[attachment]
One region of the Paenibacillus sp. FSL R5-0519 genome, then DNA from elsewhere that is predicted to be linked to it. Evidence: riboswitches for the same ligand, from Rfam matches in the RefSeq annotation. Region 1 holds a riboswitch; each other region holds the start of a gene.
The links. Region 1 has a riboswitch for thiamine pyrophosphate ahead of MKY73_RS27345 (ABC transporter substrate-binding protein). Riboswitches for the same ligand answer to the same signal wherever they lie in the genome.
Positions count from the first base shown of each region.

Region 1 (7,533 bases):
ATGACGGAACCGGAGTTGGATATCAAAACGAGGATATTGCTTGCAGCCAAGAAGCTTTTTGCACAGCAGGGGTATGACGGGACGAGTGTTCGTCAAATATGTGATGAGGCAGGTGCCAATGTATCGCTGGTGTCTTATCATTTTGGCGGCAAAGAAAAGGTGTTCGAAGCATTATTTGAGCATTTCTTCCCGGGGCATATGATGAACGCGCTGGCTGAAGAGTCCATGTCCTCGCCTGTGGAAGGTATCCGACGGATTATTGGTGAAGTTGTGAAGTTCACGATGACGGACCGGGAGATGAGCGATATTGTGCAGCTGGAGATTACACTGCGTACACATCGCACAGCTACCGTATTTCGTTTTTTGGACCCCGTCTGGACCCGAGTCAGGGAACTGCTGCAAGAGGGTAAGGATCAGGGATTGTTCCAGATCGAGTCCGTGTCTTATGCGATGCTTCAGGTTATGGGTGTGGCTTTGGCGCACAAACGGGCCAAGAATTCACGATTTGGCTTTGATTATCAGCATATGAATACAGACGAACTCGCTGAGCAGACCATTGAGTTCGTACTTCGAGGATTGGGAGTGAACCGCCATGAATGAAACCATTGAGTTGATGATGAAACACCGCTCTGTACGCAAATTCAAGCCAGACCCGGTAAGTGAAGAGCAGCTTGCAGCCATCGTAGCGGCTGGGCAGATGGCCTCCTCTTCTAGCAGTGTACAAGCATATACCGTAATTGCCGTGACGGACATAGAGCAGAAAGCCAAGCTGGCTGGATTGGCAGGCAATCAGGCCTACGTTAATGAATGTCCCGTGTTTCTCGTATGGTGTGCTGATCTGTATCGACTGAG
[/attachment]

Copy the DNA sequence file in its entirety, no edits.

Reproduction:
One region of the Paenibacillus sp. FSL R5-0519 genome, then DNA from elsewhere that is predicted to be linked to it. Evidence: riboswitches for the same ligand, from Rfam matches in the RefSeq annotation. Region 1 holds a riboswitch; each other region holds the start of a gene.
The links. Region 1 has a riboswitch for thiamine pyrophosphate ahead of MKY73_RS27345 (ABC transporter substrate-binding protein). Riboswitches for the same ligand answer to the same signal wherever they lie in the genome.
Positions count from the first base shown of each region.

Region 1 (7,533 bases):
ATGACGGAACCGGAGTTGGATATCAAAACGAGGATATTGCTTGCAGCCAAGAAGCTTTTTGCACAGCAGGGGTATGACGGGACGAGTGTTCGTCAAATATGTGATGAGGCAGGTGCCAATGTATCGCTGGTGTCTTATCATTTTGGCGGCAAAGAAAAGGTGTTCGAAGCATTATTTGAGCATTTCTTCCCGGGGCATATGATGAACGCGCTGGCTGAAGAGTCCATGTCCTCGCCTGTGGAAGGTATCCGACGGATTATTGGTGAAGTTGTGAAGTTCACGATGACGGACCGGGAGATGAGCGATATTGTGCAGCTGGAGATTACACTGCGTACACATCGCACAGCTACCGTATTTCGTTTTTTGGACCCCGTCTGGACCCGAGTCAGGGAACTGCTGCAAGAGGGTAAGGATCAGGGATTGTTCCAGATCGAGTCCGTGTCTTATGCGATGCTTCAGGTTATGGGTGTGGCTTTGGCGCACAAACGGGCCAAGAATTCACGATTTGGCTTTGATTATCAGCATATGAATACAGACGAACTCGCTGAGCAGACCATTGAGTTCGTACTTCGAGGATTGGGAGTGAACCGCCATGAATGAAACCATTGAGTTGATGATGAAACACCGCTCTGTACGCAAATTCAAGCCAGACCCGGTAAGTGAAGAGCAGCTTGCAGCCATCGTAGCGGCTGGGCAGATGGCCTCCTCTTCTAGCAGTGTACAAGCATATACCGTAATTGCCGTGACGGACATAGAGCAGAAAGCCAAGCTGGCTGGATTGGCAGGCAATCAGGCCTACGTTAATGAATGTCCCGTGTTTCTCGTATGGTGTGCTGATCTGTATCGACTGAG